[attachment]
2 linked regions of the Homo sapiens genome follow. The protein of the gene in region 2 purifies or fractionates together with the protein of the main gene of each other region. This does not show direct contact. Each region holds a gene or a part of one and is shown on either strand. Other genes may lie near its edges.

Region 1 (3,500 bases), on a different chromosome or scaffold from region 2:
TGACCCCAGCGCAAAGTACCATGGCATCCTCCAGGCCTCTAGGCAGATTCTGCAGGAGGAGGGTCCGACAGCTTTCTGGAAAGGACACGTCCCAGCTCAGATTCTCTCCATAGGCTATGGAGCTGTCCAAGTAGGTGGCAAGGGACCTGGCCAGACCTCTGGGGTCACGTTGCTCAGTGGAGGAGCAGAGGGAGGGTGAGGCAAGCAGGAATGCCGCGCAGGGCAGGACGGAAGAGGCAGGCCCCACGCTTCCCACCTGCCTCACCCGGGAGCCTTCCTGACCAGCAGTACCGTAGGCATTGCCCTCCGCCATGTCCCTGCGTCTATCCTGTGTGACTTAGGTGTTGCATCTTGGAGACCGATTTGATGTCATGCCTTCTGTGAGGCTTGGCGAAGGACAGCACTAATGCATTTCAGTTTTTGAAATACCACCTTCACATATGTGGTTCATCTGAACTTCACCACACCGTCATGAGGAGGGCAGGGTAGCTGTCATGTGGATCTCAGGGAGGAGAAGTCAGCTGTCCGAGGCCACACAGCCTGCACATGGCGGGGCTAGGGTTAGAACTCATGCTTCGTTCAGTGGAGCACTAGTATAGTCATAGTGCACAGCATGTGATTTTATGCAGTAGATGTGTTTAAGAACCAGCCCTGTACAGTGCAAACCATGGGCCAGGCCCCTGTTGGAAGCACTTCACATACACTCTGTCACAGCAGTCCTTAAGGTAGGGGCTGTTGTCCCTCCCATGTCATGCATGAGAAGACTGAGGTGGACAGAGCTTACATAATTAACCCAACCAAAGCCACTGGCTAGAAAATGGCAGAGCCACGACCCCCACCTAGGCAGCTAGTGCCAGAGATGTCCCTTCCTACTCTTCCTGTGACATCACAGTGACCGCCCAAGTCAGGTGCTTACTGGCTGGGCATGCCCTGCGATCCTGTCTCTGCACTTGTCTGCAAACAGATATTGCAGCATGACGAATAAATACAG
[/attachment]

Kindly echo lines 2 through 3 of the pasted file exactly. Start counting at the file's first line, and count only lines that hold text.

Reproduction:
Region 1 (3,500 bases), on a different chromosome or scaffold from region 2:
TGACCCCAGCGCAAAGTACCATGGCATCCTCCAGGCCTCTAGGCAGATTCTGCAGGAGGAGGGTCCGACAGCTTTCTGGAAAGGACACGTCCCAGCTCAGATTCTCTCCATAGGCTATGGAGCTGTCCAAGTAGGTGGCAAGGGACCTGGCCAGACCTCTGGGGTCACGTTGCTCAGTGGAGGAGCAGAGGGAGGGTGAGGCAAGCAGGAATGCCGCGCAGGGCAGGACGGAAGAGGCAGGCCCCACGCTTCCCACCTGCCTCACCCGGGAGCCTTCCTGACCAGCAGTACCGTAGGCATTGCCCTCCGCCATGTCCCTGCGTCTATCCTGTGTGACTTAGGTGTTGCATCTTGGAGACCGATTTGATGTCATGCCTTCTGTGAGGCTTGGCGAAGGACAGCACTAATGCATTTCAGTTTTTGAAATACCACCTTCACATATGTGGTTCATCTGAACTTCACCACACCGTCATGAGGAGGGCAGGGTAGCTGTCATGTGGATCTCAGGGAGGAGAAGTCAGCTGTCCGAGGCCACACAGCCTGCACATGGCGGGGCTAGGGTTAGAACTCATGCTTCGTTCAGTGGAGCACTAGTATAGTCATAGTGCACAGCATGTGATTTTATGCAGTAGATGTGTTTAAGAACCAGCCCTGTACAGTGCAAACCATGGGCCAGGCCCCTGTTGGAAGCACTTCACATACACTCTGTCACAGCAGTCCTTAAGGTAGGGGCTGTTGTCCCTCCCATGTCATGCATGAGAAGACTGAGGTGGACAGAGCTTACATAATTAACCCAACCAAAGCCACTGGCTAGAAAATGGCAGAGCCACGACCCCCACCTAGGCAGCTAGTGCCAGAGATGTCCCTTCCTACTCTTCCTGTGACATCACAGTGACCGCCCAAGTCAGGTGCTTACTGGCTGGGCATGCCCTGCGATCCTGTCTCTGCACTTGTCTGCAAACAGATATTGCAGCATGACGAATAAATACAG